Lincoln, Neb.-- Matt Hoxmeier drives north on 27th St. to work each week - typically, 15 minutes there, and 15-20 minutes on the way home.
Hoxmeier knows first hand how stop-and-go that area can be, especially during peak commute times.
"How close the lights are on 27th," Hoxmeier said, "I think that's always a challenge.
"You feel like you don't go very far before you run into another red light, especially, with all the traffic turning on and off."
The city hopes to alleviate problems like this.
The city recently approved an Adaptive Signal Control Technology (ASCT) upgrade along 27th between O St. and Interstate 80.
City engineers expect it to be fully implemented by 2015, and will cost a total of $2 million.
Most of that bill will be paid by federal funding (about 90 percent), while the rest will come from the city.
"We wanted to increase the efficiency of traffic out there and get it moving," Shane Dostal, a city engineer, said.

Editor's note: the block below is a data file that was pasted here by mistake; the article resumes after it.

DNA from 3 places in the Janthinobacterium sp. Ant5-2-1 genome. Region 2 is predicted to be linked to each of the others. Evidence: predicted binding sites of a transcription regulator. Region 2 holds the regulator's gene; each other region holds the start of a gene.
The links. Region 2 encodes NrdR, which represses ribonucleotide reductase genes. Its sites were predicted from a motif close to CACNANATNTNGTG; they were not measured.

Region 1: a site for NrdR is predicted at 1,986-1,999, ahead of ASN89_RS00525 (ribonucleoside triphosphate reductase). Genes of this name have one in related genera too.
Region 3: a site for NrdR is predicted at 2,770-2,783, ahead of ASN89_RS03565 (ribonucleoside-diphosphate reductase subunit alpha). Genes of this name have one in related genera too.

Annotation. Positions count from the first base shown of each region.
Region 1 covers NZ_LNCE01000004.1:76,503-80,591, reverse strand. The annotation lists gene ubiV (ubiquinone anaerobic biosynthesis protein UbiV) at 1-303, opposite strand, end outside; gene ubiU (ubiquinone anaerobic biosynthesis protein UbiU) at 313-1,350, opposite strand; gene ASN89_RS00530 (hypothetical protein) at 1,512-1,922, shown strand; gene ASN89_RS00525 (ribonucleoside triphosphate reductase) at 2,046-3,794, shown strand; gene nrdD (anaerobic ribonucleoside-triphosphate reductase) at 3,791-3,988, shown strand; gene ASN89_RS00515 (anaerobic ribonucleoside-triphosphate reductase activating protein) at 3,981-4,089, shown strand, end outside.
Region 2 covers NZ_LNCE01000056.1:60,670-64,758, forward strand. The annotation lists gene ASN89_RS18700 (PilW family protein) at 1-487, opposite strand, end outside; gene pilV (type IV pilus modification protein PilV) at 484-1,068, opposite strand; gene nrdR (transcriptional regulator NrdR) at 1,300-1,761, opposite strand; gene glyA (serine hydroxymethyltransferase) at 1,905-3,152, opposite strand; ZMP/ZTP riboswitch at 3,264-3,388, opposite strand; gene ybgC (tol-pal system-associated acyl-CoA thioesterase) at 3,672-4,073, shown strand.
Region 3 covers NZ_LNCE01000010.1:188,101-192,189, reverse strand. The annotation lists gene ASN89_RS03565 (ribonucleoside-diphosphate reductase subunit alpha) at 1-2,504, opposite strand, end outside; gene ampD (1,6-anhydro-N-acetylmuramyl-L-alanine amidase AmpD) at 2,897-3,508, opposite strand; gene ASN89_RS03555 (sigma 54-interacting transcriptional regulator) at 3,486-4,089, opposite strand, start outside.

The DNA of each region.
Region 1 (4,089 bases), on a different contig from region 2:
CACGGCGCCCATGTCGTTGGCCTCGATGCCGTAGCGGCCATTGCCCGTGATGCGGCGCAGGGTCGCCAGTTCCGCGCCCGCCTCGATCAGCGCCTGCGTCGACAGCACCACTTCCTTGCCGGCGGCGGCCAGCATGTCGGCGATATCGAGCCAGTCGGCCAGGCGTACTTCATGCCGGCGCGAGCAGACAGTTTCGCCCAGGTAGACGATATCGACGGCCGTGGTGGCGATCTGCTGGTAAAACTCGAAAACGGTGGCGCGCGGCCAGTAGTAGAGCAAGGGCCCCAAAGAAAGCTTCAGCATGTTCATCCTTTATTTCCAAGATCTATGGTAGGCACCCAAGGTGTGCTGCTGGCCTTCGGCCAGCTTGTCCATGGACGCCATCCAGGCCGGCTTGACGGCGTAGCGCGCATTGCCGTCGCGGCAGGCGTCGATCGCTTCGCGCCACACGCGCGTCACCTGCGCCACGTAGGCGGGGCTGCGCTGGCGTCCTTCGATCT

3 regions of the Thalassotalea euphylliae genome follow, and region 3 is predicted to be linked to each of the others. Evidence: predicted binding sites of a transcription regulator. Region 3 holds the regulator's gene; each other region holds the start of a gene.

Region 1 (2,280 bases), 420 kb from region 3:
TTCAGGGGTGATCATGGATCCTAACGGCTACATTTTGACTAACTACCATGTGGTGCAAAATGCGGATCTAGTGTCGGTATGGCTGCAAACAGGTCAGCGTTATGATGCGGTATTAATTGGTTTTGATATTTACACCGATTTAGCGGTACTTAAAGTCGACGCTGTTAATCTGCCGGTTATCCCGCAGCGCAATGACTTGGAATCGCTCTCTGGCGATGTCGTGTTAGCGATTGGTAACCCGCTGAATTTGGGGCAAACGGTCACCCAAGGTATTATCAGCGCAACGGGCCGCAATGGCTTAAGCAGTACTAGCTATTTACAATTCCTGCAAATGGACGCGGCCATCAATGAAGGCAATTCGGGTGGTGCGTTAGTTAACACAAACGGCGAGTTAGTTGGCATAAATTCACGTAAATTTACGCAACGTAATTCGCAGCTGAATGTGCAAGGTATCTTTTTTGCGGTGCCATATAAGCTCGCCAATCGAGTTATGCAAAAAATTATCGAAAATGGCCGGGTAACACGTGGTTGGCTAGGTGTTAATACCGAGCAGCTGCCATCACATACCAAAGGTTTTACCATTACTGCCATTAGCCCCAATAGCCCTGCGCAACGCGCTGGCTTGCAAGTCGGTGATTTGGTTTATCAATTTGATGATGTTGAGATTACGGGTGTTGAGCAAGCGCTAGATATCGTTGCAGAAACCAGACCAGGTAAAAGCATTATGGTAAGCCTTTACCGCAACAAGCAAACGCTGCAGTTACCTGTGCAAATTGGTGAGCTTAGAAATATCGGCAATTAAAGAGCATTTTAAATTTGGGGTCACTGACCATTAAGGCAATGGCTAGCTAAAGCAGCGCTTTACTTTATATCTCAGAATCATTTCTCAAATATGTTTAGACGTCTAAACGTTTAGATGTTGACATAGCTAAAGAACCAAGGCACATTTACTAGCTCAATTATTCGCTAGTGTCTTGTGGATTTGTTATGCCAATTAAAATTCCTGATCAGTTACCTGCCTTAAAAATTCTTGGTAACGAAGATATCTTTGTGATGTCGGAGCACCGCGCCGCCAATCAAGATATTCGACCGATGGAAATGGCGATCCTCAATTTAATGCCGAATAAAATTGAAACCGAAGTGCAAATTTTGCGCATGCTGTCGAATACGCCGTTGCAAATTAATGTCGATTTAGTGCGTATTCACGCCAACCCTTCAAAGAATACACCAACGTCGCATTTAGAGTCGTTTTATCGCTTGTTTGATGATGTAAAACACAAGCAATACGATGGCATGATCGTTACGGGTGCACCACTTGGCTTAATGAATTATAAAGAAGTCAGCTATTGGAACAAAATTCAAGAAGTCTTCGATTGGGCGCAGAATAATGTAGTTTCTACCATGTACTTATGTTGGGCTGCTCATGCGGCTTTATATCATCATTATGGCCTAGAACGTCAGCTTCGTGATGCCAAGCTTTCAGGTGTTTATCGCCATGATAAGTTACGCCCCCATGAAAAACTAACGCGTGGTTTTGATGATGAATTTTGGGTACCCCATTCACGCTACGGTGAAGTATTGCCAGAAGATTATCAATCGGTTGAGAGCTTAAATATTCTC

Safety was another major concern.
According to city research, 1,148 traffic crashes occurred on the 27th St. corridor between 2010 and 2013, costing the Lincoln community an estimated $73 million.
Dostal said they expect this new system to decrease those crashes by 10 percent.
Dostal said one of their major concerns was adjusting for traffic on the major cross streets, like Vine St., Cornhusker Highway and Superior St.
But, Dostal said they've researched similar systems in other metropolitan areas across the country, and these changes are the right move for Lincoln.
For some Lincoln drivers, shorter drive times is all they needed to hear.
"That would be awesome," Denise Kobaschetz, of Lincoln, said, "That would be great. I would love it. Anything to get me through this street traffic faster, I'm all for it."